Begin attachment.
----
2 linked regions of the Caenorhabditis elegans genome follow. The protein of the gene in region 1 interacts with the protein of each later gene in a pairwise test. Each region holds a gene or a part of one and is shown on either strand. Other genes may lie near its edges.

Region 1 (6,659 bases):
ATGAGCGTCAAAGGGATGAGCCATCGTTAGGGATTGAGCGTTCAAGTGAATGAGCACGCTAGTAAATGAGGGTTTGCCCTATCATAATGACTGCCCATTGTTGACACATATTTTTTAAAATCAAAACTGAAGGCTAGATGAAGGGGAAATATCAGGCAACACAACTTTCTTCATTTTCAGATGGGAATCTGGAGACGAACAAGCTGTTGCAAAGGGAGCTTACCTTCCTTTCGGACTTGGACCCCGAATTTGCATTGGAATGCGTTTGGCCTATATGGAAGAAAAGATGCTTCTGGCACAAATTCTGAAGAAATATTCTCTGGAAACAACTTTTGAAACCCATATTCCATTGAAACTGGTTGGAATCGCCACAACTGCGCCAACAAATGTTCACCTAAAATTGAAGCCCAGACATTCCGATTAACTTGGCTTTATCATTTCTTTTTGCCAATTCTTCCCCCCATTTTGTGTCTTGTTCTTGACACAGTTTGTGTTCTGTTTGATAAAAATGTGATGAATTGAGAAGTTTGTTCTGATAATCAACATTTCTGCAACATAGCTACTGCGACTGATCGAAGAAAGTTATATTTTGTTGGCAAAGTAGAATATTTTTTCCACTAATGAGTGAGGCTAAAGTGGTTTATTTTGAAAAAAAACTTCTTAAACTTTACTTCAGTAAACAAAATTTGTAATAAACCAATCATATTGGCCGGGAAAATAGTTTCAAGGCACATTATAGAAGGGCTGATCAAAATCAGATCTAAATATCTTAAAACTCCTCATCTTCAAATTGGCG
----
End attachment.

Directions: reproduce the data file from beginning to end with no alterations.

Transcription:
2 linked regions of the Caenorhabditis elegans genome follow. The protein of the gene in region 1 interacts with the protein of each later gene in a pairwise test. Each region holds a gene or a part of one and is shown on either strand. Other genes may lie near its edges.

Region 1 (6,659 bases):
ATGAGCGTCAAAGGGATGAGCCATCGTTAGGGATTGAGCGTTCAAGTGAATGAGCACGCTAGTAAATGAGGGTTTGCCCTATCATAATGACTGCCCATTGTTGACACATATTTTTTAAAATCAAAACTGAAGGCTAGATGAAGGGGAAATATCAGGCAACACAACTTTCTTCATTTTCAGATGGGAATCTGGAGACGAACAAGCTGTTGCAAAGGGAGCTTACCTTCCTTTCGGACTTGGACCCCGAATTTGCATTGGAATGCGTTTGGCCTATATGGAAGAAAAGATGCTTCTGGCACAAATTCTGAAGAAATATTCTCTGGAAACAACTTTTGAAACCCATATTCCATTGAAACTGGTTGGAATCGCCACAACTGCGCCAACAAATGTTCACCTAAAATTGAAGCCCAGACATTCCGATTAACTTGGCTTTATCATTTCTTTTTGCCAATTCTTCCCCCCATTTTGTGTCTTGTTCTTGACACAGTTTGTGTTCTGTTTGATAAAAATGTGATGAATTGAGAAGTTTGTTCTGATAATCAACATTTCTGCAACATAGCTACTGCGACTGATCGAAGAAAGTTATATTTTGTTGGCAAAGTAGAATATTTTTTCCACTAATGAGTGAGGCTAAAGTGGTTTATTTTGAAAAAAAACTTCTTAAACTTTACTTCAGTAAACAAAATTTGTAATAAACCAATCATATTGGCCGGGAAAATAGTTTCAAGGCACATTATAGAAGGGCTGATCAAAATCAGATCTAAATATCTTAAAACTCCTCATCTTCAAATTGGCG